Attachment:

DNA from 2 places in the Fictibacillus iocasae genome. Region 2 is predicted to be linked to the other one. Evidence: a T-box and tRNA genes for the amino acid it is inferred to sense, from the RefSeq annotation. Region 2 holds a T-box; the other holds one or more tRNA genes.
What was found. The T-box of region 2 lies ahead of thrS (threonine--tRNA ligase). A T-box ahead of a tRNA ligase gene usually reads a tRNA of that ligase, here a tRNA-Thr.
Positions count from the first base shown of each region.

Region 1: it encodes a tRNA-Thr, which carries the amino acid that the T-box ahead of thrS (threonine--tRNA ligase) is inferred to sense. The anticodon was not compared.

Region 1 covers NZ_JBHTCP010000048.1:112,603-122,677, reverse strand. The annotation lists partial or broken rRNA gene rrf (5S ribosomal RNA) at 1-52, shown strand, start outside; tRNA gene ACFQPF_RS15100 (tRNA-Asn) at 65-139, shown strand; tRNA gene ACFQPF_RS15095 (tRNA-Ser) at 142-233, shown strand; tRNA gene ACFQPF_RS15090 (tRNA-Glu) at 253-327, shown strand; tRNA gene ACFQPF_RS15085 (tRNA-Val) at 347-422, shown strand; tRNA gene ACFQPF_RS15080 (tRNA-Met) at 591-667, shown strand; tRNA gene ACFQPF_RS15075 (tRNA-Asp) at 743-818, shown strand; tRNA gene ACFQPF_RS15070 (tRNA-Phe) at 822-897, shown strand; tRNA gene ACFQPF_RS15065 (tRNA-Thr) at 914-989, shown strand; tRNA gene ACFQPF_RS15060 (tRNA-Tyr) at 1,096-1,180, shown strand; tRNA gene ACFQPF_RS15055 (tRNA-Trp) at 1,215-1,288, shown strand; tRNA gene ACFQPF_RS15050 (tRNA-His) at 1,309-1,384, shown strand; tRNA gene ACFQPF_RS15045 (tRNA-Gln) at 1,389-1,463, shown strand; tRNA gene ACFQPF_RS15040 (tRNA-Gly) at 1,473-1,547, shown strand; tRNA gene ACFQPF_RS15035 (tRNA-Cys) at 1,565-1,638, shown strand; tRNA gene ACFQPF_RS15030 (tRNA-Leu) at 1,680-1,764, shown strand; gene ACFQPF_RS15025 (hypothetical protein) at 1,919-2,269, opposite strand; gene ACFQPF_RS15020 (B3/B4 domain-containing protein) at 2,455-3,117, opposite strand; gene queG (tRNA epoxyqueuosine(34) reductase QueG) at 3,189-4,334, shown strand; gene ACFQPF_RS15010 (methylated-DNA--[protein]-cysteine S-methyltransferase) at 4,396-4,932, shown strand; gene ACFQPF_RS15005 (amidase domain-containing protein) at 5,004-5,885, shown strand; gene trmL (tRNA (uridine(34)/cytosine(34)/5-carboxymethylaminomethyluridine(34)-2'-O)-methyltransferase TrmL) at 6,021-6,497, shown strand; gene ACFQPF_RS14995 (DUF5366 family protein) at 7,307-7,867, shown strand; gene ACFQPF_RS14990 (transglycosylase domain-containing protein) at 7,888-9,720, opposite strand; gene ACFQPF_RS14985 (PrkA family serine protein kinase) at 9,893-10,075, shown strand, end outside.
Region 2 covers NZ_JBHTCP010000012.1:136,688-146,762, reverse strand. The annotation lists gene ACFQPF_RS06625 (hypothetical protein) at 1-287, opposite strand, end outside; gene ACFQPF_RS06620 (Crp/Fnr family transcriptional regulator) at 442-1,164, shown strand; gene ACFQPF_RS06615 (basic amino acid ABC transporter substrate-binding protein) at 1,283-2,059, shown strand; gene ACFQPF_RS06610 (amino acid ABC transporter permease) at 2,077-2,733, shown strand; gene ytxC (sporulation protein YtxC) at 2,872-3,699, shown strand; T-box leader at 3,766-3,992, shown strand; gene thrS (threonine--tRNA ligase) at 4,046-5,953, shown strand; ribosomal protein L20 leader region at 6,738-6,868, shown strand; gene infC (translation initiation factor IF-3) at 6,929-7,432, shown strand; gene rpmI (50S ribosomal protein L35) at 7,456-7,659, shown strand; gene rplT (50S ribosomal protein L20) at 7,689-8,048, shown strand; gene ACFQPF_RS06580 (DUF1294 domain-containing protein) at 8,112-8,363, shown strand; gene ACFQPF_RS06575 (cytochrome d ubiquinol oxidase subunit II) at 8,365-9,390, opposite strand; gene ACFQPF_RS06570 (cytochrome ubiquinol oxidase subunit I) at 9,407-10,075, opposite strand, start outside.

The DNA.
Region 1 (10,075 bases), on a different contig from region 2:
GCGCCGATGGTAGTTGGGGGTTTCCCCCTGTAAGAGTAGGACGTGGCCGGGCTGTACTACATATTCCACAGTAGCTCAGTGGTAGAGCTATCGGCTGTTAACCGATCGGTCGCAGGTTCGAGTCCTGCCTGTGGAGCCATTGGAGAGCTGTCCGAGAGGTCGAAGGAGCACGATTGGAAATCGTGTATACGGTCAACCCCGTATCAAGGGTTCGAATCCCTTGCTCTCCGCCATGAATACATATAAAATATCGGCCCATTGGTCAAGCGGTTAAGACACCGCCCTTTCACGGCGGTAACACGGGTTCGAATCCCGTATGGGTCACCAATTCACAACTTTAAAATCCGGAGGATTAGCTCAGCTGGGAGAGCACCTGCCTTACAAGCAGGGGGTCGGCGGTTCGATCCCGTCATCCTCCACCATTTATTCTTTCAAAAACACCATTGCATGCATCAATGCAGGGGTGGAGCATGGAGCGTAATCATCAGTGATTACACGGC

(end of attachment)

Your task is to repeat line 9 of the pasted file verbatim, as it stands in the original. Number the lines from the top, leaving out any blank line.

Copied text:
GCGCCGATGGTAGTTGGGGGTTTCCCCCTGTAAGAGTAGGACGTGGCCGGGCTGTACTACATATTCCACAGTAGCTCAGTGGTAGAGCTATCGGCTGTTAACCGATCGGTCGCAGGTTCGAGTCCTGCCTGTGGAGCCATTGGAGAGCTGTCCGAGAGGTCGAAGGAGCACGATTGGAAATCGTGTATACGGTCAACCCCGTATCAAGGGTTCGAATCCCTTGCTCTCCGCCATGAATACATATAAAATATCGGCCCATTGGTCAAGCGGTTAAGACACCGCCCTTTCACGGCGGTAACACGGGTTCGAATCCCGTATGGGTCACCAATTCACAACTTTAAAATCCGGAGGATTAGCTCAGCTGGGAGAGCACCTGCCTTACAAGCAGGGGGTCGGCGGTTCGATCCCGTCATCCTCCACCATTTATTCTTTCAAAAACACCATTGCATGCATCAATGCAGGGGTGGAGCATGGAGCGTAATCATCAGTGATTACACGGC